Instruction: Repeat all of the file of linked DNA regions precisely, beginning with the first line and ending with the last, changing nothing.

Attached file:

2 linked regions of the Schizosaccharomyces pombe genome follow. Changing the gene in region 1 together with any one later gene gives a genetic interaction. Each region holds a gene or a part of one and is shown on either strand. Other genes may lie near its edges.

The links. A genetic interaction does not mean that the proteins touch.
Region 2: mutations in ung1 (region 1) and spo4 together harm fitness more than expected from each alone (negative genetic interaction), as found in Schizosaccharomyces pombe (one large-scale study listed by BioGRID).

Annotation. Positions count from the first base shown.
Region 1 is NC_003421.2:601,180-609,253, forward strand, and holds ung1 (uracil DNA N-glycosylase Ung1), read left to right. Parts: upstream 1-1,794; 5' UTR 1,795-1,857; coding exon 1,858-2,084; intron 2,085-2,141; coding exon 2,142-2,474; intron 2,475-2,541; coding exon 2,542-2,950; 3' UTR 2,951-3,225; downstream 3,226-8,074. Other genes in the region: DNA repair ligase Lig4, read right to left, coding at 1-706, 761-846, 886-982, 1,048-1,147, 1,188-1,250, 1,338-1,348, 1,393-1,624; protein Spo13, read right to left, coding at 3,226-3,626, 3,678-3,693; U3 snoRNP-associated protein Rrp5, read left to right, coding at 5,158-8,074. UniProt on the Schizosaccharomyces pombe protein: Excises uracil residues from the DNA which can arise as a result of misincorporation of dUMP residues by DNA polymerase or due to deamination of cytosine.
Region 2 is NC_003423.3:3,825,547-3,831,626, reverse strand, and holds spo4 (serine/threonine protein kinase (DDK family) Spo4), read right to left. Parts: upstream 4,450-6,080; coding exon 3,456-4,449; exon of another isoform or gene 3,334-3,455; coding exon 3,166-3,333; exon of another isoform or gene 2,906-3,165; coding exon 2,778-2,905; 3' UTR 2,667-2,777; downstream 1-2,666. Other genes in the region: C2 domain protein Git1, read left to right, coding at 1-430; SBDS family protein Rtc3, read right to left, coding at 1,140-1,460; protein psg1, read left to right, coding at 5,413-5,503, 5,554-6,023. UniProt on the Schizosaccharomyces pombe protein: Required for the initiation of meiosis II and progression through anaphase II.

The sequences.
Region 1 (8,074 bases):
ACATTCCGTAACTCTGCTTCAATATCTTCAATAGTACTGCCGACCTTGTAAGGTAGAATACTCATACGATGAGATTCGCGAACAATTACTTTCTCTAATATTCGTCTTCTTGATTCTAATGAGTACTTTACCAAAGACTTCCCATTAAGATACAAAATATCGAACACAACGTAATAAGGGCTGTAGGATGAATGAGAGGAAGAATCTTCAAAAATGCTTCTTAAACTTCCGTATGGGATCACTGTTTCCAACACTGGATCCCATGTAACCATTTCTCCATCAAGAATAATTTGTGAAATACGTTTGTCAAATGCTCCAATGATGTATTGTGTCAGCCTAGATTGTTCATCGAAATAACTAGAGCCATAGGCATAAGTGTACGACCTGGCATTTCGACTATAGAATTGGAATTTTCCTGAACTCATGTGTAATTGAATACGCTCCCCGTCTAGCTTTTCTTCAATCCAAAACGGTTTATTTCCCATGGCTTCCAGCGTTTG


2 linked regions of the Schizosaccharomyces pombe genome follow. Changing the gene in region 1 together with any one later gene gives a genetic interaction. Each region holds a gene or a part of one and is shown on either strand. Other genes may lie near its edges.

The links. A genetic interaction does not mean that the proteins touch.
Region 2: mutations in ung1 (region 1) and spo4 together harm fitness more than expected from each alone (negative genetic interaction), as found in Schizosaccharomyces pombe (one large-scale study listed by BioGRID).

Annotation. Positions count from the first base shown.
Region 1 is NC_003421.2:601,180-609,253, forward strand, and holds ung1 (uracil DNA N-glycosylase Ung1), read left to right. Parts: upstream 1-1,794; 5' UTR 1,795-1,857; coding exon 1,858-2,084; intron 2,085-2,141; coding exon 2,142-2,474; intron 2,475-2,541; coding exon 2,542-2,950; 3' UTR 2,951-3,225; downstream 3,226-8,074. Other genes in the region: DNA repair ligase Lig4, read right to left, coding at 1-706, 761-846, 886-982, 1,048-1,147, 1,188-1,250, 1,338-1,348, 1,393-1,624; protein Spo13, read right to left, coding at 3,226-3,626, 3,678-3,693; U3 snoRNP-associated protein Rrp5, read left to right, coding at 5,158-8,074. UniProt on the Schizosaccharomyces pombe protein: Excises uracil residues from the DNA which can arise as a result of misincorporation of dUMP residues by DNA polymerase or due to deamination of cytosine.
Region 2 is NC_003423.3:3,825,547-3,831,626, reverse strand, and holds spo4 (serine/threonine protein kinase (DDK family) Spo4), read right to left. Parts: upstream 4,450-6,080; coding exon 3,456-4,449; exon of another isoform or gene 3,334-3,455; coding exon 3,166-3,333; exon of another isoform or gene 2,906-3,165; coding exon 2,778-2,905; 3' UTR 2,667-2,777; downstream 1-2,666. Other genes in the region: C2 domain protein Git1, read left to right, coding at 1-430; SBDS family protein Rtc3, read right to left, coding at 1,140-1,460; protein psg1, read left to right, coding at 5,413-5,503, 5,554-6,023. UniProt on the Schizosaccharomyces pombe protein: Required for the initiation of meiosis II and progression through anaphase II.

The sequences.
Region 1 (8,074 bases):
ACATTCCGTAACTCTGCTTCAATATCTTCAATAGTACTGCCGACCTTGTAAGGTAGAATACTCATACGATGAGATTCGCGAACAATTACTTTCTCTAATATTCGTCTTCTTGATTCTAATGAGTACTTTACCAAAGACTTCCCATTAAGATACAAAATATCGAACACAACGTAATAAGGGCTGTAGGATGAATGAGAGGAAGAATCTTCAAAAATGCTTCTTAAACTTCCGTATGGGATCACTGTTTCCAACACTGGATCCCATGTAACCATTTCTCCATCAAGAATAATTTGTGAAATACGTTTGTCAAATGCTCCAATGATGTATTGTGTCAGCCTAGATTGTTCATCGAAATAACTAGAGCCATAGGCATAAGTGTACGACCTGGCATTTCGACTATAGAATTGGAATTTTCCTGAACTCATGTGTAATTGAATACGCTCCCCGTCTAGCTTTTCTTCAATCCAAAACGGTTTATTTCCCATGGCTTCCAGCGTTTG